Healthcare-associated infections (HAIs) cause good number of morbidities and mortalities in the United States and are among the most common adverse events in healthcare. So a study was conducted to find a national estimate of the number of healthcare-associated infections (HAI) and deaths in United States hospitals.
A multi-step approach and three data sources were used. In the study the main source of data was the National Nosocomial Infections Surveillance (NNIS) system, data from 1990–2002, conducted by the Centers for Disease Control and Prevention. The data from the (NHDS) National Hospital Discharge Survey (for 2002) and the American Hospital Association Survey (for 2000) were used to complement NNIS data. The percentage of patients with an HAI whose death was determined to be caused or associated with the HAI from NNIS data was used to estimate the number of deaths.
The estimation of HAIs was based on four sub-populations (newborns in high-risk nurseries, newborns in well-baby nurseries, adults and children in ICUs, and adults and children outside of ICUs) and five types of infections viz. surgical site infections, bloodstream infections, pneumonia, urinary tract infections, and other sites combined.
1. Estimate of HAI among newborns: The total infections were calculated by multiplying the number of NHDS patient-days by the corresponding NNIS infection rates for the high-risk nursery and well-baby nursery (number of patient-days × infection rate/patient-days = number of infections).
2. Estimate of HAI among adults and children in ICUs: For ICU patients, the HAI rates were evaluated by using NNIS ICU data for each major site of infection (number of patient-days × infection rate/patient-days = number of infections).
3. Estimate of HAIs among hospitalized adults and children outside of ICUs: The surgical site was chosen for our calculations because the number of surgical procedures is available for the U.S. population in the NHDS. The number of surgical procedures in the NHDS was multiplied by the surgical site infection rate from NNIS 2002 surveillance. Then in the next step, from this estimate subtracted the surgical site infections among newborns and among adults and children in ICUs, which caused the total number of such infections among hospitalized adults and children outside of ICUs, i.e., 244,385. 20% of all HAIs in NNIS hospital-wide surveillance were surgical site infections; thus, we used that percentage to estimate the number of infections for other body sites.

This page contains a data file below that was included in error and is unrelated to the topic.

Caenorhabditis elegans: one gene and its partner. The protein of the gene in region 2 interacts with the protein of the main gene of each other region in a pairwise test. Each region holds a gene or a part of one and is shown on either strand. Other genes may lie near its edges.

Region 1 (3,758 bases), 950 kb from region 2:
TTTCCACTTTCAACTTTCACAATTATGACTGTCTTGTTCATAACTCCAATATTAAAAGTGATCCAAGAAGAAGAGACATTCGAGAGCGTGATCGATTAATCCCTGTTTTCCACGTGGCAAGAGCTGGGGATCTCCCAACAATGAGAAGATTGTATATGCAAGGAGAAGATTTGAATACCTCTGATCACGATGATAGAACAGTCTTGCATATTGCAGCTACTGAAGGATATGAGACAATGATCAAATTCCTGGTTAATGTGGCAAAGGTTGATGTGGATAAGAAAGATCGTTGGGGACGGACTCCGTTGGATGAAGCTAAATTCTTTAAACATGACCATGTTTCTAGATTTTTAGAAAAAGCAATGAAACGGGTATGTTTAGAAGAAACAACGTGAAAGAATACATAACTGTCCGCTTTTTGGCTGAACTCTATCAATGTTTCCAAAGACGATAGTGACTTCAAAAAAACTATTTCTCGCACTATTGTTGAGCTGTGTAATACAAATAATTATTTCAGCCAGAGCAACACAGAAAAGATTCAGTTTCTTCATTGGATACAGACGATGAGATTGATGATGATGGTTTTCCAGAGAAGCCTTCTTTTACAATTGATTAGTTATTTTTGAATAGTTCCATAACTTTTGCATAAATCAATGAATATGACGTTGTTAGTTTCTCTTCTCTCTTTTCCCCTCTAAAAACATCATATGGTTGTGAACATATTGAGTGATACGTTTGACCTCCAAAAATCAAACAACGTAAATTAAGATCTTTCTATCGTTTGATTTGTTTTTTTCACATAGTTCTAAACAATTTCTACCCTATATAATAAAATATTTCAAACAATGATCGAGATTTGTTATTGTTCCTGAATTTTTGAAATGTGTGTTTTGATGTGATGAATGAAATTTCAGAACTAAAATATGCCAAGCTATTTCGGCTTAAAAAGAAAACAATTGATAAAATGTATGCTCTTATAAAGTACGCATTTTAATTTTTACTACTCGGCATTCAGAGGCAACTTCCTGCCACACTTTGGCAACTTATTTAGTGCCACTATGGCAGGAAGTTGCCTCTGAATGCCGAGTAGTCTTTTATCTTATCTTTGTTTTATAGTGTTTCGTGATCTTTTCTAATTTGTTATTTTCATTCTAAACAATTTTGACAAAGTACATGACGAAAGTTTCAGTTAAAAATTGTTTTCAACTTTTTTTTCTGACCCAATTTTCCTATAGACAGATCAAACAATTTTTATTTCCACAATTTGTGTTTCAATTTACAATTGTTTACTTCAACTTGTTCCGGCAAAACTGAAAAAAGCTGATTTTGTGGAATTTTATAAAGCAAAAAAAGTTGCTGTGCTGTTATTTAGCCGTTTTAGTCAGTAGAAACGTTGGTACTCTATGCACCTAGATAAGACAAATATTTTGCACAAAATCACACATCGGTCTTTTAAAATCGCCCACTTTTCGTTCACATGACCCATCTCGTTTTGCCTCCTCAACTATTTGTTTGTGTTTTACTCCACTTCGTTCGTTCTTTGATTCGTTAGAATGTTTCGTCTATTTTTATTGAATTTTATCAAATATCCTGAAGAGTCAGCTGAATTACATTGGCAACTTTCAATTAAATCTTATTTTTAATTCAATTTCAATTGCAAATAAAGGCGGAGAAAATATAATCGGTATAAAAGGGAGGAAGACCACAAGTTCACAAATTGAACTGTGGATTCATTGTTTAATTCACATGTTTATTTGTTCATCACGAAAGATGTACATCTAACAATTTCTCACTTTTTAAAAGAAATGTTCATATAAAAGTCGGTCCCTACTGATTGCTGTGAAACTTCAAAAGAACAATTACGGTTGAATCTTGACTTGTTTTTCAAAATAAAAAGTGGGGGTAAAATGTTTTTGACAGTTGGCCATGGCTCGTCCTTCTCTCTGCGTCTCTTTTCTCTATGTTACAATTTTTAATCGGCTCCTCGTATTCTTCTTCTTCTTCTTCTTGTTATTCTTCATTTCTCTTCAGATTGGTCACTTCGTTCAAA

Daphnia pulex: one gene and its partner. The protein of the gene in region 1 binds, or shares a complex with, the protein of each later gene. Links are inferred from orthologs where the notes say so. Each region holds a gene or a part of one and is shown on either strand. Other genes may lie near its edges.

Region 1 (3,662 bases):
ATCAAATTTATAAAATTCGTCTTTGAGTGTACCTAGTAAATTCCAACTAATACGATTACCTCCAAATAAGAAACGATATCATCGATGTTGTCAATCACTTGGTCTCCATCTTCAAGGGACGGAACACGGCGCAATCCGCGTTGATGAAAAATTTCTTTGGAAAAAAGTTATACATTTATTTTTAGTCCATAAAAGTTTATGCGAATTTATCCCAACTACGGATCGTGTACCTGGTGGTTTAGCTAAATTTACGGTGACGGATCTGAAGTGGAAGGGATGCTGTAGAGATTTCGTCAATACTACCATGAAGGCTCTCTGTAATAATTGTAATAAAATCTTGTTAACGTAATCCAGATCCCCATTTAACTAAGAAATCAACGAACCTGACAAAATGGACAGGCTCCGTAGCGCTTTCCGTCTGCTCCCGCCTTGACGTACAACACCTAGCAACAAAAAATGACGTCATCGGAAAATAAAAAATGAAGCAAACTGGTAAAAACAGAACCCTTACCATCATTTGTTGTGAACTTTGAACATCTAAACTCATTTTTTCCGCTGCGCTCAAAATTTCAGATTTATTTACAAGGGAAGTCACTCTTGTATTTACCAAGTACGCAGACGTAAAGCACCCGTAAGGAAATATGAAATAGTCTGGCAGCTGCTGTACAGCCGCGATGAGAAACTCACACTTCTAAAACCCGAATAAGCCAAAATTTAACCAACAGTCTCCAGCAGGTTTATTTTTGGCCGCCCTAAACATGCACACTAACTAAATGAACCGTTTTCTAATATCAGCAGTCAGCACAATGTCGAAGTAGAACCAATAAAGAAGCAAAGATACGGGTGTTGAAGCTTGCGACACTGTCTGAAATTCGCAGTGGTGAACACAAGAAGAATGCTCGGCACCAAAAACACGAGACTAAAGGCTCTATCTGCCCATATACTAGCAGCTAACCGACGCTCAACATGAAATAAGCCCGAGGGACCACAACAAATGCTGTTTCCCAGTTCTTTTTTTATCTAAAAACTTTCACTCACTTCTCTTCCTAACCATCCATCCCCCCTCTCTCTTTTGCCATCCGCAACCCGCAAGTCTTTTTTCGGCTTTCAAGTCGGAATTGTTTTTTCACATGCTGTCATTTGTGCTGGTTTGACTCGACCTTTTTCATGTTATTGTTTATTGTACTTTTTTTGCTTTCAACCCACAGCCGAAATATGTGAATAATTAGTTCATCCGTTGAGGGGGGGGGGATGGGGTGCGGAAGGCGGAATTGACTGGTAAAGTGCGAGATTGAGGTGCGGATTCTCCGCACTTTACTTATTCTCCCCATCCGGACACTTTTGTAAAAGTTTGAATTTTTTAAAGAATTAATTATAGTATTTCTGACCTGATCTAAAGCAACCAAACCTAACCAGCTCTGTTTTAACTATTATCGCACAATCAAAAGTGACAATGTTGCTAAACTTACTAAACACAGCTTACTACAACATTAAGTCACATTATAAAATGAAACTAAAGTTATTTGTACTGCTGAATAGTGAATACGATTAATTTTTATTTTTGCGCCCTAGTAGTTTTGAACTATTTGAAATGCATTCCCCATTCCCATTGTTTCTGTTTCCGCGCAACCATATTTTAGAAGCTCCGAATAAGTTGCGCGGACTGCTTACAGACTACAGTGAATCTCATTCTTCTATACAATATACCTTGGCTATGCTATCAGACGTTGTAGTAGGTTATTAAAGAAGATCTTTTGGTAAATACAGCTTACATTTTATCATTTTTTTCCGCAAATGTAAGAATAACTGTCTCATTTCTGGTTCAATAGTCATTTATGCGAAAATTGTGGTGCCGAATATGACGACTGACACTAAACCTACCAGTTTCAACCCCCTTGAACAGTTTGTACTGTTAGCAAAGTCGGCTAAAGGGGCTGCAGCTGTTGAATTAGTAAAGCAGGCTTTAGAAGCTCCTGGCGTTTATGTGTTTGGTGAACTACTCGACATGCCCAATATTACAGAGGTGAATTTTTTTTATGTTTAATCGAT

4. Adjustment to include federal hospitals: For the adjustment, an adjustment factor was calculated by which we multiplied the number of non-newborn patient-days and non-newborn infection estimates.We took the number of patient-days in federal hospitals (11.6 million) from the AHA survey of 2000, added the number of nonfederal hospital patient-days among adults and children (192.4 million) and divided the sum by the nonfederal hospital patient-days among adults and children (192.4 million). The result was 1.06, which we used as a multiplier of the number of adult and children NHDS patient-days and infection estimates. The multiplier increased the number of HAI by 6%.
5. Estimate of deaths: After causality determination, thedeaths in which the HAI caused or contributed to the death were referred to these as deaths associated with HAIs. With NNIS infection data from 1999 to 2003, the percentage of patients with an HAI who died and the percentage of those whose death was associated with their HAI were calculated. The calculated percentage was then multiplied within each of the four subpopulations by the estimate of patients with an HAI.
The estimated number of healthcare-associated infections in U.S. hospitals by subpopulation and major site of infection, United States, 2002 has been tabulated below:
In 2002, the estimated number of HAIs in U.S. hospitals, adjusted to include federal facilities, was approximately 1.7 million wherein the estimated deaths associated with HAIs in U.S. hospitals were 98,987.The main cause was pneumonia followed by bloodstream infections, urinary tract infections, surgical site infections and infections of other sites.
In conclusion it can be said that HAIs in hospitals are an important cause of morbidity and mortality in the United States. The method described for estimating the number of HAIs was based on the prevailing data at the national level. However, the result shows the greater amount of effort is needed to minimize the burden of nosocomial infections. The preventive measures should be reinforced and surveillance measures should be heightened to prevent these Healthcare-associated infections (HAIs) which have turned into a great public health burden.
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